What’s Broken Heals Better

LOS ANGELES — What is broken heals better, or at least more intriguingly. Such is the backdrop of Max Hooper Schneider’s Falling Angels at François Ghebaly gallery, an exhibition that evokes both ecological destruction and resurrection, decay and regeneration.

Falling Angels opens with a series of genetically engineered bonsai/fruit tree hybrids, announcing to the viewer that they are entering a weird, nature-based world. A classy upgrade to the plastic-plant-assemblage-sculpture in Hooper Schneider past exhibitions, the pieces are dipped in copper electroplating. “Dendrite Bonsai (Corn)” and “Dendrite Bonsai (Banana)” (both 2023) are stand-outs, if only for their phallic — read sexy — undertones. Like much of the artist’s work, they call to mind a world after humans but still marked by our existence, in which the genetically modified plants we are now engineering might proliferate on their own. 

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Moving into the next room, the scene becomes a little more science-fiction with a touch of the death metal aesthetic Hooper Schneider likes to infuse into his work — theatrical, technically impressive gestures that are often dark and nihilistic in tone. A truly creepy sculpture that resembles some sort of robot insect resting upon a replica of a fossilized dinosaur skull confronts the viewer. Titled “Fossil Epizoon (dyrosaurus)” (2021), the piece’s genius lies in the oscillation between disgust and fascination that it evokes. While almost cartoonish in its amalgamation of fossil and futuristic insect monster, the piece is saved through detail and precision. In this case, the insect’s “legs” move so subtly, even gracefully, that they beckon viewers in and ultimately delight in their delicacy — an impressive accomplishment for what could be written off as the sculpture version of a doodle by a bored adolescent boy.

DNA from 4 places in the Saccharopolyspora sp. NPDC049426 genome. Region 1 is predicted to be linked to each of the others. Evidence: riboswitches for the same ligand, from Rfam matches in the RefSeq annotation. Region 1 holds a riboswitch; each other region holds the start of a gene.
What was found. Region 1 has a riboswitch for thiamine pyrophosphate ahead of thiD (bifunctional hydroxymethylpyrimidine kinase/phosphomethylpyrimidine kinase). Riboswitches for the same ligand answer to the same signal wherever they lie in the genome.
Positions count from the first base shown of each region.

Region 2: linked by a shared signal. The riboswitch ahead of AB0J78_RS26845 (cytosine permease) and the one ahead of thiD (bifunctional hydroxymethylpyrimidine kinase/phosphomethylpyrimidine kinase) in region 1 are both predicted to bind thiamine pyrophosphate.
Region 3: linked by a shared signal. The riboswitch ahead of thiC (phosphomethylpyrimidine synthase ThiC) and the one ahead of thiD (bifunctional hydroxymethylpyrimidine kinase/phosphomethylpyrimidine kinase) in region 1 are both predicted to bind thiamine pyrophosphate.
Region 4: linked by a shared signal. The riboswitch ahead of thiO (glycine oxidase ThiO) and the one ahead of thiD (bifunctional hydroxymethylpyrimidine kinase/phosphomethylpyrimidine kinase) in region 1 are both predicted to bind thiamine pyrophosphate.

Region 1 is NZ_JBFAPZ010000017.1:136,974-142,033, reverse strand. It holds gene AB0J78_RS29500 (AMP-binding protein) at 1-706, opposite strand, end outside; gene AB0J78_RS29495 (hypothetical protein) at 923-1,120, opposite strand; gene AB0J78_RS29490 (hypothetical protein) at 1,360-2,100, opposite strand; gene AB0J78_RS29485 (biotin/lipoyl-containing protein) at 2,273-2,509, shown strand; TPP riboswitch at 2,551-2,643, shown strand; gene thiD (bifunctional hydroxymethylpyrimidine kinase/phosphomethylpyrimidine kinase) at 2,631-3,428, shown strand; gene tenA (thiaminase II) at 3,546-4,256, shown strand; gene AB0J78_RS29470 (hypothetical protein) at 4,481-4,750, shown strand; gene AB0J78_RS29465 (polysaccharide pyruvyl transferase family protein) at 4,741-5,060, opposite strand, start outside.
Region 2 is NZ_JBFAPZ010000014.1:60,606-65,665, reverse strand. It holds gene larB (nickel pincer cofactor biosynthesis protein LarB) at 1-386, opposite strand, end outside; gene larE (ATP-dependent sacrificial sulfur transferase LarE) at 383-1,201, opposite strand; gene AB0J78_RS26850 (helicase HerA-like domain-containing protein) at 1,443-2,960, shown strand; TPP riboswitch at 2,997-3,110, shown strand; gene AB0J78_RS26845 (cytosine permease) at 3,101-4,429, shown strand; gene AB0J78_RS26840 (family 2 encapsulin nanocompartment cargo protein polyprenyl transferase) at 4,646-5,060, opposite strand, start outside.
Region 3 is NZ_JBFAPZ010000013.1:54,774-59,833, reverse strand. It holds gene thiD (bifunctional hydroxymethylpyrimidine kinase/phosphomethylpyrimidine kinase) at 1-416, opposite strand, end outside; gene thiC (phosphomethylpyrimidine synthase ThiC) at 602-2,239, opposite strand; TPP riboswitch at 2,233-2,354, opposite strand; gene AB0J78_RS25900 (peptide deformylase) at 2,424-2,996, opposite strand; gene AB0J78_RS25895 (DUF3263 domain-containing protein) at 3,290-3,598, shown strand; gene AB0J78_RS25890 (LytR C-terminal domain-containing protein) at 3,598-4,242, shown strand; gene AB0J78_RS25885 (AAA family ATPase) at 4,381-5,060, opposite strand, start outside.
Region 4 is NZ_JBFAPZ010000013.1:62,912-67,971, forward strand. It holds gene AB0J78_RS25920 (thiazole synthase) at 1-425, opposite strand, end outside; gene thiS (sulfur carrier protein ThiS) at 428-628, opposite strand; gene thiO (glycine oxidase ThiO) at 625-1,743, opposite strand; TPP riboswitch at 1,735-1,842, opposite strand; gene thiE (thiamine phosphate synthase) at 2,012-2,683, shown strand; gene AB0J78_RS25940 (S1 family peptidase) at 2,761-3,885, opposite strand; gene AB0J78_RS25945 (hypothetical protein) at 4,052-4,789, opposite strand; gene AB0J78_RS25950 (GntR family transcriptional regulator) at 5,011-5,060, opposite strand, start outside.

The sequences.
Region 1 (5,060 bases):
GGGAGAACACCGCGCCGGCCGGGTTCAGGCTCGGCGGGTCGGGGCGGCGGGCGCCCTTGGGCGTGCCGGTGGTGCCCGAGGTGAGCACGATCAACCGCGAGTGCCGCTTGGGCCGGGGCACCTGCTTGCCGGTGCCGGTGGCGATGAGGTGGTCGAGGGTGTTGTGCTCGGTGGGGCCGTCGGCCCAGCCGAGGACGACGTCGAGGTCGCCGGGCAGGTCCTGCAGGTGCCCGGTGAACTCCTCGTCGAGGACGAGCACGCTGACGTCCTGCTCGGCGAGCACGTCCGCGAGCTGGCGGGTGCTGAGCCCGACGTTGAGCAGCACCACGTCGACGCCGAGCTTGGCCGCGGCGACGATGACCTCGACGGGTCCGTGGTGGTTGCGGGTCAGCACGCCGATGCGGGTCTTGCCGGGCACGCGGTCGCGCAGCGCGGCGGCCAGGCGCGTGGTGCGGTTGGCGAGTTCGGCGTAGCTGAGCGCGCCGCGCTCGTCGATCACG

The exhibition’s titular work, the massive “Falling Angel,” is composed of aircraft wreckage, fluorescent light tubes, Tesla coils, and many more items. The piece emits intermittent — and very loud — noise, almost like the sound of a construction-grade drill pounding into concrete, or rapid gunfire blasts. The noise blasts coincide with colored lights shooting through the otherwise dim fluorescent tubes. Vintage neon signs encased in a fiberglass pond beneath the tubes come across as a nod to Jason Rhodes, whose influence can be seen throughout Hooper Schneider’s art. More neon awaits in a nearby room containing a series of aquarium vitrine pieces that will look familiar to viewers who know his work.

It is in the exhibition’s final piece, “ROUTE 666” (2023), that many of Hooper Schneider’s themes coalesce. A Satanic take on the infamous Route 66, which runs across the United States, “ROUTE 666” combines death metal vibes with a critique of American excess and consumption. In what looks like a drive-in movie theater for dinosaurs (or ants, based on scale), the artist depicts a post-apocalyptic outdoor theater that continues playing movies for no one, except perhaps the plants that have overgrown the mangled cars still ensconced within the theater’s walls. 

Throughout Falling Angels, Hooper Schneider offers a vision of what the world could look like beyond the end of our species — the future ruins of the habitat we occupy now. Gazing upon the figureless landscape of “ROUTE 666,” I was reminded of how clean the air became in notoriously polluted Los Angeles within weeks of the pandemic lockdown. Even with all the damage done, the future could be bright for our miraculously self-repairing planet — what is broken does, in fact, heal better. Our self-destructive species just may not be around.

Max Hooper Schneider, “Dendrite Bonsai (Banana)” (2023), copper electroplated shrug assemblage and fruit and vegetable matter, 26 x 32 x 20 inches
Max Hooper Schneider, “ROUTE 666” (2023), modeled O-scale landscape, 3D-modeled vehicles, miniature screens and microcontrollers, custom electronics, led lights, projector, artist’s films, mixed media, powder coated aluminum stand, 45 1/2 x 49 x 52 1/2 inches
Installation view of Max Hooper Schneider: Falling Angels at François Ghebaly, Los Angeles. Left: “Fossil Epizoon (dyrosaurus)” (2021); right: “Falling Angel” (2023)
Installation view of Max Hooper Schneider: Falling Angels at François Ghebaly, Los Angeles

Max Hooper Schneider: Falling Angels continues at François Ghebaly gallery (2245 East Washington Boulevard, Arts District, Los Angeles) through June 10. The exhibition was organized by the gallery.

Source: Hyperallergic.com

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